Attorney General Mark Herring and the Federal Trade Commission have announced one of the largest charity fraud actions ever brought by enforcers. The FTC, Virginia, all other states, and the District of Columbia have charged four cancer charities and their operators with bilking more than $187,000,000 from consumers. The joint enforcement action alleges deceptive solicitations.
Hampton Roads has twice the relative sea-level rise of other Atlantic coastal communities, and Virginia is stepping up its efforts to address the associated recurrent flooding. While the General Assembly recently ordered updates to the state’s flood protection plan, the Army Corps of Engineers has rolled out a new, proactive strategic framework. It calls on local, state, regional, and federal governments to work together—due to the enormity of the tasks ahead.
For two years, the state of Virginia has been begging cattle farmers to keep animals out of streams on their property - offering to pay the full cost of fencing to prevent pollution of rivers and, ultimately, the Chesapeake Bay.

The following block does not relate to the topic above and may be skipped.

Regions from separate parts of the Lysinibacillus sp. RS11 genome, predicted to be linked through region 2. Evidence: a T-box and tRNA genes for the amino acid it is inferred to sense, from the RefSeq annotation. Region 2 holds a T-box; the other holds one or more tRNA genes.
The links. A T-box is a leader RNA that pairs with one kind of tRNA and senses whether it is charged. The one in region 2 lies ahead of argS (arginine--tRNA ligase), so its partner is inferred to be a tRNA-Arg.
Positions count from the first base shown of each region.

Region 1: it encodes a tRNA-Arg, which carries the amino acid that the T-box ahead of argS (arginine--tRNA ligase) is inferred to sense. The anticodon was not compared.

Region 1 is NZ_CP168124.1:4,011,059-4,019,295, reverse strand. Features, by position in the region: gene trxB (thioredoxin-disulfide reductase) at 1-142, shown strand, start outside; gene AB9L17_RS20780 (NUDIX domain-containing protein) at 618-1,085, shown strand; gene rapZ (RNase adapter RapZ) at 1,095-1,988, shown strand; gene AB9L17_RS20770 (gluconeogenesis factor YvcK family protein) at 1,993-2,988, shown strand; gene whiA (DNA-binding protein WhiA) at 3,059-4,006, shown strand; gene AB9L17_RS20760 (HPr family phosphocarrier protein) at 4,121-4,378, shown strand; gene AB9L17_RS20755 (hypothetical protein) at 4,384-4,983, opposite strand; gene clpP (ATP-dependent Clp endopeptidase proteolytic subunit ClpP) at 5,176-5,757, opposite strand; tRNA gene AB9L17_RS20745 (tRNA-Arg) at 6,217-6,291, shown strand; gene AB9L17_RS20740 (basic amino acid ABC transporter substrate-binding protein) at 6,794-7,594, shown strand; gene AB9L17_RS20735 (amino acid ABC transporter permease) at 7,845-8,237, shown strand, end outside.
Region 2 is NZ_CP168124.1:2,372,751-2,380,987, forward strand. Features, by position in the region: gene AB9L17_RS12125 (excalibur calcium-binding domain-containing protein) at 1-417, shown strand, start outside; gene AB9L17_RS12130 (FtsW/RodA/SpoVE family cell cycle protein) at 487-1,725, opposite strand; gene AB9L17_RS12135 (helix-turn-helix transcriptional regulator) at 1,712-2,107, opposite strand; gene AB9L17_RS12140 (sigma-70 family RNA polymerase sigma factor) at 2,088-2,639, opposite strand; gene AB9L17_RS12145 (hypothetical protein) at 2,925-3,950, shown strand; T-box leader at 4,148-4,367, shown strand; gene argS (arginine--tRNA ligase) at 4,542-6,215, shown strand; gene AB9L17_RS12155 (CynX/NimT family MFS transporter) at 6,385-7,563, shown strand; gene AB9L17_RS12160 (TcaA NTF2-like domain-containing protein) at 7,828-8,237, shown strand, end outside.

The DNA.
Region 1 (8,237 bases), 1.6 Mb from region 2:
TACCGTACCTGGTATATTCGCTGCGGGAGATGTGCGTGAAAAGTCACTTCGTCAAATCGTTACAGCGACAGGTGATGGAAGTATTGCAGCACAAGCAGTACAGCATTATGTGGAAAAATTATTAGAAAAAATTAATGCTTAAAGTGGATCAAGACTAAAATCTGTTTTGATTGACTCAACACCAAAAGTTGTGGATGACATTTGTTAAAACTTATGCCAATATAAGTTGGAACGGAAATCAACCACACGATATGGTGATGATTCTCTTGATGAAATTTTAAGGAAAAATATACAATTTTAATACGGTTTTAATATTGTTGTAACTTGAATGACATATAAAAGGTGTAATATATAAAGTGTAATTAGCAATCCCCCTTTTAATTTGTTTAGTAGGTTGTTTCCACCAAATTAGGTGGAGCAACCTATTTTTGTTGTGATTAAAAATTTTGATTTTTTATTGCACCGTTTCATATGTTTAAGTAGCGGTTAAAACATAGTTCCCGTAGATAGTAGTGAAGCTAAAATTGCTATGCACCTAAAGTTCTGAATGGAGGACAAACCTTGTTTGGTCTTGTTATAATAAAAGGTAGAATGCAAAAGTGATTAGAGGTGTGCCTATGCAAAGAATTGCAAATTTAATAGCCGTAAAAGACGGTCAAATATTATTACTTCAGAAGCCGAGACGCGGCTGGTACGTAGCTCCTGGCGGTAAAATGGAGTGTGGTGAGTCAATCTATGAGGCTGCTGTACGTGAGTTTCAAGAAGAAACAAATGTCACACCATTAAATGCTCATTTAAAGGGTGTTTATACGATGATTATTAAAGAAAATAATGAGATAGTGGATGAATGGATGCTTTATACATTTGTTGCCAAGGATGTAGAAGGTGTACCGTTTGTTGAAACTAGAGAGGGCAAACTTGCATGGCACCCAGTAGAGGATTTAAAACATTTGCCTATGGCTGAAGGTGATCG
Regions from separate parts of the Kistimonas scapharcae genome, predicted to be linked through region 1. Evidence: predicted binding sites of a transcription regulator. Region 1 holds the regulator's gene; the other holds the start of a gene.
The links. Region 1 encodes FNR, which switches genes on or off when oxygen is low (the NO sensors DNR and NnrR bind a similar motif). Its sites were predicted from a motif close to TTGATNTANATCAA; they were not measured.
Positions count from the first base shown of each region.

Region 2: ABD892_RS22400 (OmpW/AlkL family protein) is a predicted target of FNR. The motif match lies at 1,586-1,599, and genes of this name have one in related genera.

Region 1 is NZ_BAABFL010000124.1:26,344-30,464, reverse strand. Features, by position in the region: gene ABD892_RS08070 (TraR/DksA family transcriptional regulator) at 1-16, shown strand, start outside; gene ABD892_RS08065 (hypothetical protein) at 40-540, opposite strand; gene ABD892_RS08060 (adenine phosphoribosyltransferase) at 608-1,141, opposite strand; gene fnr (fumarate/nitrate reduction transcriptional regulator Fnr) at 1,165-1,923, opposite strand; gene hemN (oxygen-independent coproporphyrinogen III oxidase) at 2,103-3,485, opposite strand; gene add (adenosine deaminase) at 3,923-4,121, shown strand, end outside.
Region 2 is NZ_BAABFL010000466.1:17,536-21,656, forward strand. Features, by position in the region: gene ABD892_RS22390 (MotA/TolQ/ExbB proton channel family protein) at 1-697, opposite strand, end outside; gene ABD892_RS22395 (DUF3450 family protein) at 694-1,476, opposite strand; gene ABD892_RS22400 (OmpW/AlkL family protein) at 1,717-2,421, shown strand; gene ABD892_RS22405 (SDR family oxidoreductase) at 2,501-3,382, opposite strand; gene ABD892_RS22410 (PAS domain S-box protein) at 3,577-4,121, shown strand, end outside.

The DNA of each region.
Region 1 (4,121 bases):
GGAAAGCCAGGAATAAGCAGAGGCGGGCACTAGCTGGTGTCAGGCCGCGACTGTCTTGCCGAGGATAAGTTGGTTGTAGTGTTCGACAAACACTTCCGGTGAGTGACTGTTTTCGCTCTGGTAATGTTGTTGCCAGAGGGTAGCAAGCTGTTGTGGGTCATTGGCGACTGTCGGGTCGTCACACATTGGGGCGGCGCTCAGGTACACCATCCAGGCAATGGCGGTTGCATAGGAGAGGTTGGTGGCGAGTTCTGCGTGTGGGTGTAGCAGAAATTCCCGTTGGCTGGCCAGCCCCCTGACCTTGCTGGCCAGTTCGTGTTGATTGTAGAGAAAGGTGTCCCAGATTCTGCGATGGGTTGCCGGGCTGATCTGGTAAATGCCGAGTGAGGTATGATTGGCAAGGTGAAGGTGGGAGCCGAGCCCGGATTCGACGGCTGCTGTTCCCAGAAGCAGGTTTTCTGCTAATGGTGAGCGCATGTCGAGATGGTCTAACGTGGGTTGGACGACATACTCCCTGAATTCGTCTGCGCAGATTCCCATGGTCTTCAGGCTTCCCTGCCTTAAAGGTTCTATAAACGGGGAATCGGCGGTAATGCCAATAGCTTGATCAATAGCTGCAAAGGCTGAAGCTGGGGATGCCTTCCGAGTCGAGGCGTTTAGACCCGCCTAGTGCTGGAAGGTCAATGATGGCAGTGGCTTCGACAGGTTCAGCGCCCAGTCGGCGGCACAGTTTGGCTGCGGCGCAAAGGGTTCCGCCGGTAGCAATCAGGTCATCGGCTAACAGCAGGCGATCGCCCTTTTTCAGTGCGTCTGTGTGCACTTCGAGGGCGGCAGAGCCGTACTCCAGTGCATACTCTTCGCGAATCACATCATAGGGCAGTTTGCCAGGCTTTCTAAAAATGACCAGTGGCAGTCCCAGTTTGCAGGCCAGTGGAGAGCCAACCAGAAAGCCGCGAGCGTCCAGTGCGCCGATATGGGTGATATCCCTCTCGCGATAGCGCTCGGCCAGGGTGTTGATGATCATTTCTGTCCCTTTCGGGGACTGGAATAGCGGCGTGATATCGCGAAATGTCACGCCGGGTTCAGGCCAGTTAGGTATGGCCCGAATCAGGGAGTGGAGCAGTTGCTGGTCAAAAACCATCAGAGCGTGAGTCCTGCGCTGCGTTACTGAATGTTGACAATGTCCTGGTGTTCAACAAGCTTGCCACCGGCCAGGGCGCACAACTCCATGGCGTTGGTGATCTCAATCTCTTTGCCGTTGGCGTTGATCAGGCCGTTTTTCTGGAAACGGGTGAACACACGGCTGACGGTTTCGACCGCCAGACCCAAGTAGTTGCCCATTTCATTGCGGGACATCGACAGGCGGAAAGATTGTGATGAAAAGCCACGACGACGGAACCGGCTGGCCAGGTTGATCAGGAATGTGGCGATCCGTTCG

Irvin White raises cattle in Central Virginia - calling recently weaned calves to the feeding trough as part of his evening routine. From the beginning, he’s seen good reason to fence his farms - to keep cows out of the streams where they like to drink and cool off when the weather turns warm. After all, those streams are loaded with bacteria.
Residents in one of the remaining rural areas of Fairfax County have stopped a plan to open a micro-brewery in their community. And in Spotsylvania there's controversy over whether biosolids – which are made partly from human waste – should be allowed as fertilizer on farm fields.
Those have been among the most read stories over the past week at the Virginia Public Access Project's VaNews link onvpap.org.
A recent survey showed 28% of Virginians have a hard time getting fresh fruit and vegetables in their communities. What’s more, half of kids said they would head for a fast food restaurant or convenience store if given $5 for food.
To counter those problems, a group of teachers is taking Richmond kids to the farm, where they dance, sing and discover the wonders of compost.